"I'M QUITE thrilled over this contest which is to find me a new name," smiled pretty Lucille Le Sueur across the
luncheon table, out at the Metro-Goldwyn-Mayer Studios.
"People never have been able to pronounce my name or spell it," she continued, "and I told Mr. Harry Rapf,
when I found out that, through this contest the readers of Movie Weekly were to choose a new name for me, that I personally
will favor one which is easy to pronounce and spell, and also easy to remember. Of course it must be a pretty name as well."
I pass on this hint of Miss Le Sueur's preferences, as it may prove valuable in guiding contestants in the Movie Weekly
Contest. Miss Le Sueur is but one of the judges, and, of course, the majority will rule, but her preference will be seriously
considered, for, after all, she's the one who will wear the name.
If you're planning to enter the contest -- as indeeed who is not -- you'll be interested in knowing something about Miss
Le Sueur herself. She is an auburn-haired, blue-eyed beauty and is of French and Irish descent. Second only to her career
is her interest in athletics, and she devotes much of her spare time to swimming and tennis.
Miss Le Sueur was selected by Mr. Harry Rapf, official of the Metro-Goldwyn-Mayer company, as being the ideal young American
girl of today. Mr. Rapf interviewed hundreds of girls in New York recently, in the hope of finding new faces and developing
new talent for the Metro-Goldwyn-Mayer stock company. Mr. Rapf firmly believes in giving new people an opportunity on the
screen, but first they must impress him as having outstanding personalities and latent talent. Of the many girls who took
tests in hope of being sent out to Hollywood, Miss Le Sueur was the only one to be awarded a contract with the Metro-Goldwyn-Mayer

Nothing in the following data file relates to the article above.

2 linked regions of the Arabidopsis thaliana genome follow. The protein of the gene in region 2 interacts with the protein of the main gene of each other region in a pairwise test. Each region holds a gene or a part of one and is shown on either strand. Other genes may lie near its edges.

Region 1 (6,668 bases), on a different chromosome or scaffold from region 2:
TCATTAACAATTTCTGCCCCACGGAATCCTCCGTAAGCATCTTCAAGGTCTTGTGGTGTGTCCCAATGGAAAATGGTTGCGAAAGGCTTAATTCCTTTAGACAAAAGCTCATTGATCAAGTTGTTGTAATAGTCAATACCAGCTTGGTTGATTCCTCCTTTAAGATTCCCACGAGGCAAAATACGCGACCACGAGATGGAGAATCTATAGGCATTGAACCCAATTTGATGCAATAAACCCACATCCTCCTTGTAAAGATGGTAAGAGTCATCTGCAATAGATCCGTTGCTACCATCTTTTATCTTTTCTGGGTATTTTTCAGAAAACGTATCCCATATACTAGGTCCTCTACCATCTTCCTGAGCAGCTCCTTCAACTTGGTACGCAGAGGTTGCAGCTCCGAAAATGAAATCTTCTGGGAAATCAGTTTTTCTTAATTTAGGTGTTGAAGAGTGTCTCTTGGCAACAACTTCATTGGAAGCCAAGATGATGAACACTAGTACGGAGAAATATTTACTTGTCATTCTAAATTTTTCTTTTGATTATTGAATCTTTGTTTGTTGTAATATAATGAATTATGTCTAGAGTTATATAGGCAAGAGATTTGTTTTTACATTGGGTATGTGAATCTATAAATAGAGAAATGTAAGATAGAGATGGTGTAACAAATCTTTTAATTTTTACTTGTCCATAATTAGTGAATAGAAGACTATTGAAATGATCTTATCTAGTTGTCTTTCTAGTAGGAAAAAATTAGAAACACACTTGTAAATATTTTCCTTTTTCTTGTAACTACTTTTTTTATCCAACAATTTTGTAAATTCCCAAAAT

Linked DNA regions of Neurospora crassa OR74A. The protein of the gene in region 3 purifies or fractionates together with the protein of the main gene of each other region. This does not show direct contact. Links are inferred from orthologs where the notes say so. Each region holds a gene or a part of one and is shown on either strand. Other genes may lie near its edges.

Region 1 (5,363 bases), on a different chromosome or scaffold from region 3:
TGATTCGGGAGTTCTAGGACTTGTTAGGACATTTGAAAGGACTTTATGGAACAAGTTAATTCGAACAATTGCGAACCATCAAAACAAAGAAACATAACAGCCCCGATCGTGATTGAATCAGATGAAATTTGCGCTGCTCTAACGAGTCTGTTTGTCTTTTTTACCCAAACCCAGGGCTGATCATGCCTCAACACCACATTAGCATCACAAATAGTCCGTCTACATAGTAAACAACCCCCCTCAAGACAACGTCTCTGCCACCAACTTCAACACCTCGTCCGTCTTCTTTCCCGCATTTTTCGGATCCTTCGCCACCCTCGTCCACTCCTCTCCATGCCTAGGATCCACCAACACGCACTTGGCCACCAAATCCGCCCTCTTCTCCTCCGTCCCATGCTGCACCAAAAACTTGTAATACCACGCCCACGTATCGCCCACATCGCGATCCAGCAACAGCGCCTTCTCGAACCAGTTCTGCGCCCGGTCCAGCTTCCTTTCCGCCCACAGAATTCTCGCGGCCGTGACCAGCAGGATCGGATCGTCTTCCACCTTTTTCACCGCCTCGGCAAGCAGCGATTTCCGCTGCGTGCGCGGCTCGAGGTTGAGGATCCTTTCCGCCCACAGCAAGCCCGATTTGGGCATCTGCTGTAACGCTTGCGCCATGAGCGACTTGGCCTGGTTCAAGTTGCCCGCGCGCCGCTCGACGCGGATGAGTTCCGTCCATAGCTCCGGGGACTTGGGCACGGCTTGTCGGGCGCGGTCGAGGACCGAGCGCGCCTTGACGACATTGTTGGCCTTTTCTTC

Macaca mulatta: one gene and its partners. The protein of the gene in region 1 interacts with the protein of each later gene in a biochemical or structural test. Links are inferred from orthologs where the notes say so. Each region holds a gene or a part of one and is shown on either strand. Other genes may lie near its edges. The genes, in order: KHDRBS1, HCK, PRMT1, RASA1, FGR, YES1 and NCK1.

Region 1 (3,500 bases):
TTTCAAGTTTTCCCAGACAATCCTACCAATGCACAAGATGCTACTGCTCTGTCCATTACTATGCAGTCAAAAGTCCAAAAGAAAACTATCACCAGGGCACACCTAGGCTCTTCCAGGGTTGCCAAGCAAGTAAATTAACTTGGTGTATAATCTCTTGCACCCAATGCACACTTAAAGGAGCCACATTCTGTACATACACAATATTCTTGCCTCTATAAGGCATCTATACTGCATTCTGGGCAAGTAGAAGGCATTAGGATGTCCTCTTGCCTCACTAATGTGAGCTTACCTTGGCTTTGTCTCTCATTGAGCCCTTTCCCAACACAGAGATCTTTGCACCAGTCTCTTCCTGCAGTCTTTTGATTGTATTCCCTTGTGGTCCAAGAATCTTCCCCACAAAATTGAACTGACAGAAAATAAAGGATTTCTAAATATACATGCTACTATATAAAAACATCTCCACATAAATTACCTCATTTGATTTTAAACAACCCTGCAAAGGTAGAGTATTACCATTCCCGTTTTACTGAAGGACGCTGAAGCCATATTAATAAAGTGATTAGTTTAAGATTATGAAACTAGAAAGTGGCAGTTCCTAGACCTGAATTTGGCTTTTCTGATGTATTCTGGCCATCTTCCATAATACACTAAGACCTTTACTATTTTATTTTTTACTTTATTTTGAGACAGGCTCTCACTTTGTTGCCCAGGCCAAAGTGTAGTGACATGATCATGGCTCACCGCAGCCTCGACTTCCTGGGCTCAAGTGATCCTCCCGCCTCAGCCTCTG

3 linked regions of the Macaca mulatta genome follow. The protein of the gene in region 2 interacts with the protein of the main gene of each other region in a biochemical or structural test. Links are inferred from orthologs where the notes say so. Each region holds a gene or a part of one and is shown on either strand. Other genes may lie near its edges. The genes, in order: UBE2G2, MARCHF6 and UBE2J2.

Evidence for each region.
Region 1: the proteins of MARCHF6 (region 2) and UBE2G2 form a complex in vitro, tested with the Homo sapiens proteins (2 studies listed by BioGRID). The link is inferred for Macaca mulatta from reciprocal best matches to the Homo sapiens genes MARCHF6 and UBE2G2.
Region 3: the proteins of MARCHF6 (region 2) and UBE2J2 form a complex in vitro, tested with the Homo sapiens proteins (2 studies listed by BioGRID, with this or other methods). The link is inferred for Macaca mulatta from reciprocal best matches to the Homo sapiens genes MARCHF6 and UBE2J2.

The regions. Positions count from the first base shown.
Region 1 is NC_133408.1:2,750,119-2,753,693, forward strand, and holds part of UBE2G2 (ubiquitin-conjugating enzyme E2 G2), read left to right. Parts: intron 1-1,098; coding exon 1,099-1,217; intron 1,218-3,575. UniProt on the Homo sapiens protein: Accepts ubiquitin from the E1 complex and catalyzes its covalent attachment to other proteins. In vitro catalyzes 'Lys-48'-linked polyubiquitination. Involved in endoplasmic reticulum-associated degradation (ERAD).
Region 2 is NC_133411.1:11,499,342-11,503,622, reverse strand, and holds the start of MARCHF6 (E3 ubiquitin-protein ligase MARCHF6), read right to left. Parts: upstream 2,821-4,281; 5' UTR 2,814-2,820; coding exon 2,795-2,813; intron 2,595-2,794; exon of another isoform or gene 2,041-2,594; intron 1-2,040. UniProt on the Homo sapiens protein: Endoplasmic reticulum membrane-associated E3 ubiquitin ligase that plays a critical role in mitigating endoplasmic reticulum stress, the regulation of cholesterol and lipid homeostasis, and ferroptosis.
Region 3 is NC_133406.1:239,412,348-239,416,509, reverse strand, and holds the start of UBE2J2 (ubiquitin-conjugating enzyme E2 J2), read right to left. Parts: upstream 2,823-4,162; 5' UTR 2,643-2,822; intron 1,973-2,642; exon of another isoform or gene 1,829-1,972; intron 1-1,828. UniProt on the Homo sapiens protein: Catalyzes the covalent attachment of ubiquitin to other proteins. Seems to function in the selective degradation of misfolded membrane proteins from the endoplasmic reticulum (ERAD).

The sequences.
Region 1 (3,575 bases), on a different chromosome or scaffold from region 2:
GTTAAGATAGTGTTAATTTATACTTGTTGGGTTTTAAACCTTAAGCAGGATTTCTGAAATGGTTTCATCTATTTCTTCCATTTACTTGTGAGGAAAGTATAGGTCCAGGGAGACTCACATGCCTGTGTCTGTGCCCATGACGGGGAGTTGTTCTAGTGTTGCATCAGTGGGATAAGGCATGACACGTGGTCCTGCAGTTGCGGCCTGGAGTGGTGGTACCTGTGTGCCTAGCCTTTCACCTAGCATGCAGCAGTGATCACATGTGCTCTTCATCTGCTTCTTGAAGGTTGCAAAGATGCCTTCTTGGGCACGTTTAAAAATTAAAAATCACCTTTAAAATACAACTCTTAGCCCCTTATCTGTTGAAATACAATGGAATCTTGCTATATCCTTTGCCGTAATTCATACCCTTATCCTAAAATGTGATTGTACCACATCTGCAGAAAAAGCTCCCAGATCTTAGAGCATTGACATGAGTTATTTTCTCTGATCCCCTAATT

company. You can readily understand that she is an exceptionally attractive young lady, to have won this honor. So great is
Mr. Rapf's faith in her that she will be given an important role in "The Circle," the noted stage play soon to be
Miss Le Sueur was born in San Antonio, Texas. She was always ambitious to go on the stage, and used to put on her mother's
dresses and act roles before her mirror when she was just a child. When she grew older, the family moved to Kansas City, Missouri,
where she attended St. Agnes' Academy, and later she was sent to Stephens' College, at Columbus, Missouri.
"When I heard that I had passed the screen tests," Miss Le Sueur said, "it seemed like a dream.
My mother is now reconciled to my career, which she objected to at first, and is in Hollywood with me.
And when the readers of Movie Weekly decide upon a screen name for me, my happiness will be complete.
Her parents would not consider a theatrical career for their only daughter, and as all her pleadings were in vain, Miss Le
Sueur took matters into her own hands last spring and ran away from school, landing in Chicago with just two dollars.